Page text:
Life has been good. I’ve even stumbled upon two women who, despite possessing ample good taste and intelligence in all other affairs, managed to fall for what could laughably be described as “my charms”.
The first of these two encounters was good for me. It was almost ten years since my lips had touched the lips of anyone other than M, and at the risk of sounding hopelessly pathetic it was a relief to find someone who wished to be intimate with me. Infidelity is a crushing blow, and it did crush me. I don’t think I’d realized quite how much.
I won’t go into details, obviously, other than to say I have never been with a woman who didn’t have the common decency to fake it. Am I getting to grips with the whole bragging thing yet?
The second woman, lets call her G, is an ongoing relationship. The same age as me, married within a month of me, unmarried at almost the same time, and with the same insane notion of fleeing her home Country to teach in Southeast Asia. So we have a few things in common.
We aren’t together together. Devastatingly atrocious endings to marriages tends to put you off the couple thing, but we do some of the things together that couples like to do.
She’s interesting, and laid-back, funny and good to talk to. She has good stories, and a laconic, dry way of telling them.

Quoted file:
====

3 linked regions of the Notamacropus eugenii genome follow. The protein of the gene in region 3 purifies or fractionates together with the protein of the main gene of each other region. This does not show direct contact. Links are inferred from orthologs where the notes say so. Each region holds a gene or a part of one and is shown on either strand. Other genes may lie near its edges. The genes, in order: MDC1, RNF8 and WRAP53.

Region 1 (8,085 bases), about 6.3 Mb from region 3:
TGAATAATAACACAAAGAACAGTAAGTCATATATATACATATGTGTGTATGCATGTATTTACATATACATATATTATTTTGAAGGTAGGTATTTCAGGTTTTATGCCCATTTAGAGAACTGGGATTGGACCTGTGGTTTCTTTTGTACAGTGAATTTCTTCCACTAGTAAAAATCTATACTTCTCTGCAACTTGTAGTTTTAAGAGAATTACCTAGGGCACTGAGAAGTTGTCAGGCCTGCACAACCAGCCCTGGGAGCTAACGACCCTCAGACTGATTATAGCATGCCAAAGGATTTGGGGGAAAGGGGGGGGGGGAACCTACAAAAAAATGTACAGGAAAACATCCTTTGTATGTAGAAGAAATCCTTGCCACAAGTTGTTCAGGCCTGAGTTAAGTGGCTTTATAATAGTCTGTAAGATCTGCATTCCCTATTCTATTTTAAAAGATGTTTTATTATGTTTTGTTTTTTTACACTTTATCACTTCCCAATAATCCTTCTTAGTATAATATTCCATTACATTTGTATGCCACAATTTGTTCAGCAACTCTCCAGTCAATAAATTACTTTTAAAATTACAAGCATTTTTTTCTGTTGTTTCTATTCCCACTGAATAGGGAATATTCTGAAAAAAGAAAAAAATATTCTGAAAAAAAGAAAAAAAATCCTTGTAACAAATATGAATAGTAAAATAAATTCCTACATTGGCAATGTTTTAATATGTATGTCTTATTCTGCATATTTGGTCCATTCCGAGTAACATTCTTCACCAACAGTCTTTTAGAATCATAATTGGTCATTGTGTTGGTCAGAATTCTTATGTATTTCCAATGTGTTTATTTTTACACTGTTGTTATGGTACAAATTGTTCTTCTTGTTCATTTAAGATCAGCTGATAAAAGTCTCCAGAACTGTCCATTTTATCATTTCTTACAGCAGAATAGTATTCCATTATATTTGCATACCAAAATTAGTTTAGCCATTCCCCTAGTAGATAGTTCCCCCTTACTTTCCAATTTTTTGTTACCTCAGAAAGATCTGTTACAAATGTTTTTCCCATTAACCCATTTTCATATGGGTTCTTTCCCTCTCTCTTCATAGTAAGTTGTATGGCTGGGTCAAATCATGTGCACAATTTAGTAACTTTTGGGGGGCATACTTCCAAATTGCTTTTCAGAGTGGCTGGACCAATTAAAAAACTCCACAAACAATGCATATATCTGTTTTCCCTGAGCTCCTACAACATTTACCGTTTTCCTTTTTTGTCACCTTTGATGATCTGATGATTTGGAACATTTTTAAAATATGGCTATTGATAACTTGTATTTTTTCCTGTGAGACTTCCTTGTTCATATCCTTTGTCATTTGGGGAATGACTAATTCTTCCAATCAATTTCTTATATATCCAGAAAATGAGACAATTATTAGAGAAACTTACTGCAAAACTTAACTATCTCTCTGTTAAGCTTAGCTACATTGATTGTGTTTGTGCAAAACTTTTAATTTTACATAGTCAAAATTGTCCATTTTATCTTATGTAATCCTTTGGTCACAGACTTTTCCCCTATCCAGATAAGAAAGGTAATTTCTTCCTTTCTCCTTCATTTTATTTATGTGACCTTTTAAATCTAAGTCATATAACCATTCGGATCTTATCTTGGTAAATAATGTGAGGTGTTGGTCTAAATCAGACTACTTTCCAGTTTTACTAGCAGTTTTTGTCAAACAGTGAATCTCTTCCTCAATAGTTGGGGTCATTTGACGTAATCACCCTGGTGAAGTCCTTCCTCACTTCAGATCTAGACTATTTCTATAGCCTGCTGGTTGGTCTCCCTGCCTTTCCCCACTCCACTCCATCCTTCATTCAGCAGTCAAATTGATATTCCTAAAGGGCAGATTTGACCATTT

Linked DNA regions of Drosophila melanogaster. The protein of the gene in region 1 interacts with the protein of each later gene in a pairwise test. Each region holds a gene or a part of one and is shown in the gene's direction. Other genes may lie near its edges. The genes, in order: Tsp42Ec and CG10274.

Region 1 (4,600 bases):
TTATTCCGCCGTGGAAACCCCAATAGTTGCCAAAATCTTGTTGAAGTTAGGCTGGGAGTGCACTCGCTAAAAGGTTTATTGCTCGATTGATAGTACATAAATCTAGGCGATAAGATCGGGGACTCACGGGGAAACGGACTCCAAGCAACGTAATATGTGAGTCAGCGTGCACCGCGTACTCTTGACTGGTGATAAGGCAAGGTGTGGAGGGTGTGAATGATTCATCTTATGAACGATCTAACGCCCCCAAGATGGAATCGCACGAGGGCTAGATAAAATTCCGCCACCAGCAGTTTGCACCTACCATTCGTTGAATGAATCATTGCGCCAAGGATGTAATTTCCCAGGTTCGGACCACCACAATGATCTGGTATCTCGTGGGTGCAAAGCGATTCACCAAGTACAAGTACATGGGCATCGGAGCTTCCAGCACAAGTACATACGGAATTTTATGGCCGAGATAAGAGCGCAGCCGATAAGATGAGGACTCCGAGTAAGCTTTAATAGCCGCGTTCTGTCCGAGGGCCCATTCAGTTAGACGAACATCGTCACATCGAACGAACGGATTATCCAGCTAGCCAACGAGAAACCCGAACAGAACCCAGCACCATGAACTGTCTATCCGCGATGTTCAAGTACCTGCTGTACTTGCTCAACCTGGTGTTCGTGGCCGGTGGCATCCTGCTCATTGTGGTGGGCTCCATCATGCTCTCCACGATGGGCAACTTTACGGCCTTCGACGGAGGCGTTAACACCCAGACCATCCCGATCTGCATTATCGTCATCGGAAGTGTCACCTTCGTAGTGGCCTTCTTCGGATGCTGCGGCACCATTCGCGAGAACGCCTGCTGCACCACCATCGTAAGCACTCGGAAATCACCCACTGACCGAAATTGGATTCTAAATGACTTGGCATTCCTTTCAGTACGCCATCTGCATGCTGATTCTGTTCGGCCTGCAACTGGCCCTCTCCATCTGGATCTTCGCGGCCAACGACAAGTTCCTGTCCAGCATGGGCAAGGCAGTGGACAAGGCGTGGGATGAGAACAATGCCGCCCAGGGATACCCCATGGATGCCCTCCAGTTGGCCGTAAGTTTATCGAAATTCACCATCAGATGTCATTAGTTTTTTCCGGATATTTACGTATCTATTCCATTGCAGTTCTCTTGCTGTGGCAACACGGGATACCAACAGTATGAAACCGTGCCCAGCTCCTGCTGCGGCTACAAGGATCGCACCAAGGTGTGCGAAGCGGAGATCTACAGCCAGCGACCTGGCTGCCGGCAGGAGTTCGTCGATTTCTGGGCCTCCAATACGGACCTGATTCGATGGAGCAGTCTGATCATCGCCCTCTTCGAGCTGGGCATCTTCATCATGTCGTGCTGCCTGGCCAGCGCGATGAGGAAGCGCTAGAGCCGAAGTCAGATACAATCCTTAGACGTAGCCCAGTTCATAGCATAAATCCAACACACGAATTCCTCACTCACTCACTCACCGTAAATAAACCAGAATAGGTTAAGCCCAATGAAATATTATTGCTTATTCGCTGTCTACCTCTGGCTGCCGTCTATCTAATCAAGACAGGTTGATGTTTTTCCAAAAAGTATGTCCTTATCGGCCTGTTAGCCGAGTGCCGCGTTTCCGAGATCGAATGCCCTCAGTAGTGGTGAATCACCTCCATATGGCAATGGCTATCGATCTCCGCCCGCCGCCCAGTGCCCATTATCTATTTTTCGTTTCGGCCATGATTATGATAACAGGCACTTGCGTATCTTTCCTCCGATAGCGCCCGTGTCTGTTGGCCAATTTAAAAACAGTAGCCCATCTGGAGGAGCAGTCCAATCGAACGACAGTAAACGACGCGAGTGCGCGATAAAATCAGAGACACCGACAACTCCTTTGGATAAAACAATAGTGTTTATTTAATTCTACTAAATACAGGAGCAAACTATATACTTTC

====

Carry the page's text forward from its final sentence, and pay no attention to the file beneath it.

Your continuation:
Like the Japanese couple in Indonesia, who complained very politely of a lizard in their room. The receptionist explained that geckos were everywhere, that they got into rooms and that little could be done to stop them but in any case, they were quite harmless. The couple listened, nodded, meekly returned to their room.
Only after they checked out next day did the cleaner discover the Komodo dragon in the bathroom.
I’ve had no contact with M, other than one picture of her on Facebook, on her birthday, in a restaurant. She’s sat next to a man I don’t know. A colleague? Lover? I don’t know. More importantly, I don’t particularly care.
I want to hope it is a boyfriend and that she’s happy and well, and in time I will. But for the moment, not caring is progress. I’m getting over her. Odd, but good.
Which, on a good day, is probably the best review I can expect from a woman with whom I’ve been intimate.
(Forgive my macho boasting).
“I may not have gone where I intended to go, but I think I have ended up where I needed to be.”
I thought anniversaries were over for me, but here are my one year ago words:
My life, in the last few weeks, has come to resemble a newspaper and not a story. Gone is the structure, the narrative, the aims or the arcs. Life, my life, is now a series of unconnected, meaningless events.